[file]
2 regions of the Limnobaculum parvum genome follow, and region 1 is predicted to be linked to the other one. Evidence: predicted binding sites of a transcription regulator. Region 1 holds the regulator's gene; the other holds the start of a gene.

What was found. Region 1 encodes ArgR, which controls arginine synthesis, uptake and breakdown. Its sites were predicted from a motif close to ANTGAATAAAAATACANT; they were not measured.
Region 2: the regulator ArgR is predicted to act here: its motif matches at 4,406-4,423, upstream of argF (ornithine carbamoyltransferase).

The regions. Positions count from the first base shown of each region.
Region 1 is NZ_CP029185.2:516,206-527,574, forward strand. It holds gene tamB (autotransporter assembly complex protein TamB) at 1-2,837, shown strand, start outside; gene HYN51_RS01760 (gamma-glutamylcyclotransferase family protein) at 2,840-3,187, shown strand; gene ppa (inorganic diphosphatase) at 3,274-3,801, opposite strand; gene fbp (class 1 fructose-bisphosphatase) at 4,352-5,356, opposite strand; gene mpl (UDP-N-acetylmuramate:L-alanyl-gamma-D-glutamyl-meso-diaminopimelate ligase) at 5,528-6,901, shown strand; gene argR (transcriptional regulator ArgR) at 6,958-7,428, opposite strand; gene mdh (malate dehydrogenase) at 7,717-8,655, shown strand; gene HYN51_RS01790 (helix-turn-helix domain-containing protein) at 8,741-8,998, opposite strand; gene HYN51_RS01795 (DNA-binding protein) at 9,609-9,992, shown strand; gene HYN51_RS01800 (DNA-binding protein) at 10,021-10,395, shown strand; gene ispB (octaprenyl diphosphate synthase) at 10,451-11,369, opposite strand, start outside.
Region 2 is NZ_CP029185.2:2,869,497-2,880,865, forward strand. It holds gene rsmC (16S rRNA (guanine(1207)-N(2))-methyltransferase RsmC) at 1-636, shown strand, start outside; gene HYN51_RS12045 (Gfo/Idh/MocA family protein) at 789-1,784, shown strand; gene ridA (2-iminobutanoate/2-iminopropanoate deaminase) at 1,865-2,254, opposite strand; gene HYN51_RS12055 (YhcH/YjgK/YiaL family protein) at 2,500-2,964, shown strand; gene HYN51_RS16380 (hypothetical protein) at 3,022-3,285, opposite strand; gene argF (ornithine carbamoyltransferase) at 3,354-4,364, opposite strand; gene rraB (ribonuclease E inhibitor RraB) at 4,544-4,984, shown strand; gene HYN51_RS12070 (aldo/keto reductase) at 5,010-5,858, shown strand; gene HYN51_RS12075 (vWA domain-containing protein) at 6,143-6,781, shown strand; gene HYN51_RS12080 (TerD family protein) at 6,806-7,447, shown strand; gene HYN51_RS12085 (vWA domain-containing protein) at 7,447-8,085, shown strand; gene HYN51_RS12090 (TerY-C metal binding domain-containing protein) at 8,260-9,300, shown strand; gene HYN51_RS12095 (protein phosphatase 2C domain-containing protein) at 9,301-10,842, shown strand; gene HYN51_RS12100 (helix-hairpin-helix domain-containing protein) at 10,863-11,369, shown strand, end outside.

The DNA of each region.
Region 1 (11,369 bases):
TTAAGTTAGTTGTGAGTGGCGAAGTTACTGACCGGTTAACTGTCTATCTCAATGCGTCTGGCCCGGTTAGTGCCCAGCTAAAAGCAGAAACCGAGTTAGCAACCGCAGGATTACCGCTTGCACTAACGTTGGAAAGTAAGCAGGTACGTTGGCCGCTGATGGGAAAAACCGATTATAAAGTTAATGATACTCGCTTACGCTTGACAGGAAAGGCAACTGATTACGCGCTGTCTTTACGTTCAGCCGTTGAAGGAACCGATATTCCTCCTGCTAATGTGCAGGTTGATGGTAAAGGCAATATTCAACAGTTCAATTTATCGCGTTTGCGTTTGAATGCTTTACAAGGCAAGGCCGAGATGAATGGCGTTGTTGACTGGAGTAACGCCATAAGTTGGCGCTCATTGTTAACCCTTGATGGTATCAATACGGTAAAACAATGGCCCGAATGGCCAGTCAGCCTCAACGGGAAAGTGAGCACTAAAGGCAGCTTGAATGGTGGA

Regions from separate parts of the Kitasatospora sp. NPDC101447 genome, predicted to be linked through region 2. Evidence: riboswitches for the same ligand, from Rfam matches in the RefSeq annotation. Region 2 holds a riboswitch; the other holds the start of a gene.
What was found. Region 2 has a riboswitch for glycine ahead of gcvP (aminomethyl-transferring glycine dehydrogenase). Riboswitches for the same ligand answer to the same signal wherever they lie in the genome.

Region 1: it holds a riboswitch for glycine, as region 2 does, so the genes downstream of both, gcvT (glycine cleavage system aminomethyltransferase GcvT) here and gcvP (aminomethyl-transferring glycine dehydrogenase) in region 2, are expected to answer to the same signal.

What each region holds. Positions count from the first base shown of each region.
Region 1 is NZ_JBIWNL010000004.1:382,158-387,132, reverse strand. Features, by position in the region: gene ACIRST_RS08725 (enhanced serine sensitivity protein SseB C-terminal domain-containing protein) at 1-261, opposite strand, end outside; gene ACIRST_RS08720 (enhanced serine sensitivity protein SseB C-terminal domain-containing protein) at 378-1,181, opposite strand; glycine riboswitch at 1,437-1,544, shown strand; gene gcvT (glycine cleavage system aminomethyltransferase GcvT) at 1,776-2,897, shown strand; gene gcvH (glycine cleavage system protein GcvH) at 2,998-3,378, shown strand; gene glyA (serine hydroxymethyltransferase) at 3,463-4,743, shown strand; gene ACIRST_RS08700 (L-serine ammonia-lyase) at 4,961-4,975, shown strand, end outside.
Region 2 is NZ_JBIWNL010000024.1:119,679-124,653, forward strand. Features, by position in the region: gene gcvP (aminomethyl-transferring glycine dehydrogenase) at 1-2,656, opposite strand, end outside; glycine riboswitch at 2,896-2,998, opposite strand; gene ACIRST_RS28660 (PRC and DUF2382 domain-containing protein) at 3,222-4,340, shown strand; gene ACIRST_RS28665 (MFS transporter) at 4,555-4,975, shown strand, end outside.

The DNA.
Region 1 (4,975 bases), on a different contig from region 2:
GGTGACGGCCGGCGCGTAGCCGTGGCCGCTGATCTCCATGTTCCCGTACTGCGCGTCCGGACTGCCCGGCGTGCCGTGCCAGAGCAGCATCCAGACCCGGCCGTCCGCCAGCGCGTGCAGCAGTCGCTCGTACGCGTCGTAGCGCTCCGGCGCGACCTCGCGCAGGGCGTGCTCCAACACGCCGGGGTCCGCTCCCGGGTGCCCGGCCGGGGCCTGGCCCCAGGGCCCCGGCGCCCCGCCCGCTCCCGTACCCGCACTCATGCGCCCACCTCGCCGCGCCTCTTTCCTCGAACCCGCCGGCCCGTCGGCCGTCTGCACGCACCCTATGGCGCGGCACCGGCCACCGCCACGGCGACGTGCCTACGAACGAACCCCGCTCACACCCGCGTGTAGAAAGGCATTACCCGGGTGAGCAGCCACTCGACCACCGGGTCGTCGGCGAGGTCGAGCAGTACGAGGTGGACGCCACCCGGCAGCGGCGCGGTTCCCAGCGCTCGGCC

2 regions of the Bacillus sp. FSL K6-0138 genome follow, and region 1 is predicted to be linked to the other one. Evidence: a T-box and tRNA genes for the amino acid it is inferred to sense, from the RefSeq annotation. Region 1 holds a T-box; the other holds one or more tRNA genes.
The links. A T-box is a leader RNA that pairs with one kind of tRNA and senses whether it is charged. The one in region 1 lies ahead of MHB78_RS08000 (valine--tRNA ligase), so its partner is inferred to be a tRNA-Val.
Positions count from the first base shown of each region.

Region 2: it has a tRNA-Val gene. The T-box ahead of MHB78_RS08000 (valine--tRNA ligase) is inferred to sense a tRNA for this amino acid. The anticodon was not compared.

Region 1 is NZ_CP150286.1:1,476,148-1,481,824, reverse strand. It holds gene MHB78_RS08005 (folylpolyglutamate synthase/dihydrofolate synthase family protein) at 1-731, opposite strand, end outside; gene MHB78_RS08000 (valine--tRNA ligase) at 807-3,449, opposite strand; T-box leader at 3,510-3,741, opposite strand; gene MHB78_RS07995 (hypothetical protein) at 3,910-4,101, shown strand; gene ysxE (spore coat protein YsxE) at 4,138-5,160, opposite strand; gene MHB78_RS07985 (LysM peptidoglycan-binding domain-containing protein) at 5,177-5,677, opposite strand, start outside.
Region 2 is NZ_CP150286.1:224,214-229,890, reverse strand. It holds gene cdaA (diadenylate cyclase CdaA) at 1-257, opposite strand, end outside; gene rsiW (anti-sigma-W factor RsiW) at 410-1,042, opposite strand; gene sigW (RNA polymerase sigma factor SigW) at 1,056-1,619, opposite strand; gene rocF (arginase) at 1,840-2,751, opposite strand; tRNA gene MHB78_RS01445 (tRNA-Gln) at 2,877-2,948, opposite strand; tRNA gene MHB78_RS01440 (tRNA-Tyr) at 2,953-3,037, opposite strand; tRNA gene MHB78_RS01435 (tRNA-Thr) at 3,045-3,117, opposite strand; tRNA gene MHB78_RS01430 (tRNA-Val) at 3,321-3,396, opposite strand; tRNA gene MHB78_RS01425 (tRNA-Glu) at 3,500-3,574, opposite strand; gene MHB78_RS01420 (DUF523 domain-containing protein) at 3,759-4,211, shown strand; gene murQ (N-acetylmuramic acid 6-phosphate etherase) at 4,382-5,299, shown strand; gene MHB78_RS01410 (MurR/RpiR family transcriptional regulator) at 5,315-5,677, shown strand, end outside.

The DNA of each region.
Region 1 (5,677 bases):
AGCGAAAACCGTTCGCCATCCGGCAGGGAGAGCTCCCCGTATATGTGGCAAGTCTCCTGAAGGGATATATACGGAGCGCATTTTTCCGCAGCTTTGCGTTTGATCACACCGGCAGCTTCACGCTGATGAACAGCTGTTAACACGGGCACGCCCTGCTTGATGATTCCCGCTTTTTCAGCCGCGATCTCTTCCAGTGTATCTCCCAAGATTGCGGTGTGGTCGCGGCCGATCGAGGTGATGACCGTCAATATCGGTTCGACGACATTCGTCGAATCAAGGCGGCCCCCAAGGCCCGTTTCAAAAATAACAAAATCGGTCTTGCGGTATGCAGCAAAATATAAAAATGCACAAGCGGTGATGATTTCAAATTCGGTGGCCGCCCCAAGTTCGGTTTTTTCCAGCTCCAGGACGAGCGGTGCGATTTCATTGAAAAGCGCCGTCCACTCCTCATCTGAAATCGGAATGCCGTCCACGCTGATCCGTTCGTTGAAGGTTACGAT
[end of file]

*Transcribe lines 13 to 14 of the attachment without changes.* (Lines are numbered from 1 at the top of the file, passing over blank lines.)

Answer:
What each region holds. Positions count from the first base shown of each region.
Region 1 is NZ_JBIWNL010000004.1:382,158-387,132, reverse strand. Features, by position in the region: gene ACIRST_RS08725 (enhanced serine sensitivity protein SseB C-terminal domain-containing protein) at 1-261, opposite strand, end outside; gene ACIRST_RS08720 (enhanced serine sensitivity protein SseB C-terminal domain-containing protein) at 378-1,181, opposite strand; glycine riboswitch at 1,437-1,544, shown strand; gene gcvT (glycine cleavage system aminomethyltransferase GcvT) at 1,776-2,897, shown strand; gene gcvH (glycine cleavage system protein GcvH) at 2,998-3,378, shown strand; gene glyA (serine hydroxymethyltransferase) at 3,463-4,743, shown strand; gene ACIRST_RS08700 (L-serine ammonia-lyase) at 4,961-4,975, shown strand, end outside.